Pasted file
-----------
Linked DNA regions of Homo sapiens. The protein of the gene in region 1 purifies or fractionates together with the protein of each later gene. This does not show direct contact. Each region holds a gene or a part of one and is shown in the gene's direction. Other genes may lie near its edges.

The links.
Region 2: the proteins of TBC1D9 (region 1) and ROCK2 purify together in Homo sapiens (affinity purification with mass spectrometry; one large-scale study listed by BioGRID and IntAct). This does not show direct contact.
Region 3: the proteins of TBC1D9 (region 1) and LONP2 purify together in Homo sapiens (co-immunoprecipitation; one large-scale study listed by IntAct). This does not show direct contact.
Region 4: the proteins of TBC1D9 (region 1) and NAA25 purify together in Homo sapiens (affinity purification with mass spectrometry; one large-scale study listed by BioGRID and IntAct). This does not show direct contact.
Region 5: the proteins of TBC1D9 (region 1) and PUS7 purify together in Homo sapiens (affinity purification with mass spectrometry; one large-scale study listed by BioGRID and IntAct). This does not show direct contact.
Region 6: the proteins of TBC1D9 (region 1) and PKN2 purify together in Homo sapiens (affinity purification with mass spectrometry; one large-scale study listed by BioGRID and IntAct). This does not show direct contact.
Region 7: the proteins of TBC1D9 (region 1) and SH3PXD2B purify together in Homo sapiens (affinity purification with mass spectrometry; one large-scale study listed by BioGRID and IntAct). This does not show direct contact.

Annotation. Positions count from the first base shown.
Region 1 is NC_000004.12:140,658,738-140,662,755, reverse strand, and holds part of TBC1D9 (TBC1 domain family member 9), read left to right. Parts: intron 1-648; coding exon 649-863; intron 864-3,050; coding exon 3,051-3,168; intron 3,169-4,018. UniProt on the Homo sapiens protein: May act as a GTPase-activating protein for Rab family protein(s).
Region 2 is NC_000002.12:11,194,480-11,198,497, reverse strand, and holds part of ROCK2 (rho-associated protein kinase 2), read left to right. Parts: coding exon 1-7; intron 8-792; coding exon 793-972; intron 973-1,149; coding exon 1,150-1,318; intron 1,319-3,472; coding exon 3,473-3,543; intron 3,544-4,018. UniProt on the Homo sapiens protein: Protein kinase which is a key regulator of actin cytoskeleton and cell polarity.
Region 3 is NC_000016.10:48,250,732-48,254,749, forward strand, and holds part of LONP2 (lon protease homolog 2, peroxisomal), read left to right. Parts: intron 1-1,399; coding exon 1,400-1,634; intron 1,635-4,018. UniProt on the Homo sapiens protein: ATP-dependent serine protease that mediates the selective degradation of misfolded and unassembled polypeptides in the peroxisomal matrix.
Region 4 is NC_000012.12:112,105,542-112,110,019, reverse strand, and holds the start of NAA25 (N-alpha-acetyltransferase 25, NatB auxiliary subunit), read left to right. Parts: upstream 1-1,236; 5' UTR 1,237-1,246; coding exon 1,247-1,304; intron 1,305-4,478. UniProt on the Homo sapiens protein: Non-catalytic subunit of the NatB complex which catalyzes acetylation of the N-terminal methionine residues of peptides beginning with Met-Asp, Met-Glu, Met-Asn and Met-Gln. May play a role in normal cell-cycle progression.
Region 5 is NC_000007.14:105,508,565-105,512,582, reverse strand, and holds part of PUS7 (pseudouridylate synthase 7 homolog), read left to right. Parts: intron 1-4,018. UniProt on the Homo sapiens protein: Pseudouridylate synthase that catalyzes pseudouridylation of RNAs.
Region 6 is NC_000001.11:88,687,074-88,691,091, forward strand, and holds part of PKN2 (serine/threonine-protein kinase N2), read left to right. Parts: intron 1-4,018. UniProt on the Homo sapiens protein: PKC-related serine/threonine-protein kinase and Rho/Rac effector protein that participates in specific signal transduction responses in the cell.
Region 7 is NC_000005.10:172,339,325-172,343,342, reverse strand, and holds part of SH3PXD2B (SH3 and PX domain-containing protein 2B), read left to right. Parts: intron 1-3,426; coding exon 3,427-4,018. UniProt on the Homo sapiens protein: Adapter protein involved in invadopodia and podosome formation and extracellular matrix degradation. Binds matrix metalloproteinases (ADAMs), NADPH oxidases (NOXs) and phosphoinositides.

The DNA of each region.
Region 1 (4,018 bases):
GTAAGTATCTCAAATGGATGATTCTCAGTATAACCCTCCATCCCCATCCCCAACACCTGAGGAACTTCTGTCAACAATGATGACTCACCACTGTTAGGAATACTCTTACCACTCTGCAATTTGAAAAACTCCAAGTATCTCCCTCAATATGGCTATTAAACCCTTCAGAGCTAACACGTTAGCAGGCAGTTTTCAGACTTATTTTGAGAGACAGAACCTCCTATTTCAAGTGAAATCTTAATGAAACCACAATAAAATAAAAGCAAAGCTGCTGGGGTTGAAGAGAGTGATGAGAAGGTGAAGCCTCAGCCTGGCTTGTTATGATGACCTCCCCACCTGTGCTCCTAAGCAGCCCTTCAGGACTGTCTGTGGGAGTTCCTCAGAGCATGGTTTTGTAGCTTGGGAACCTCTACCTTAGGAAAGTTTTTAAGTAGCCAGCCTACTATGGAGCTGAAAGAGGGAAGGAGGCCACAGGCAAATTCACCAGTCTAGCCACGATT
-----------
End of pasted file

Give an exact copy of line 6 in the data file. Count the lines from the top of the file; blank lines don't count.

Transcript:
Region 5: the proteins of TBC1D9 (region 1) and PUS7 purify together in Homo sapiens (affinity purification with mass spectrometry; one large-scale study listed by BioGRID and IntAct). This does not show direct contact.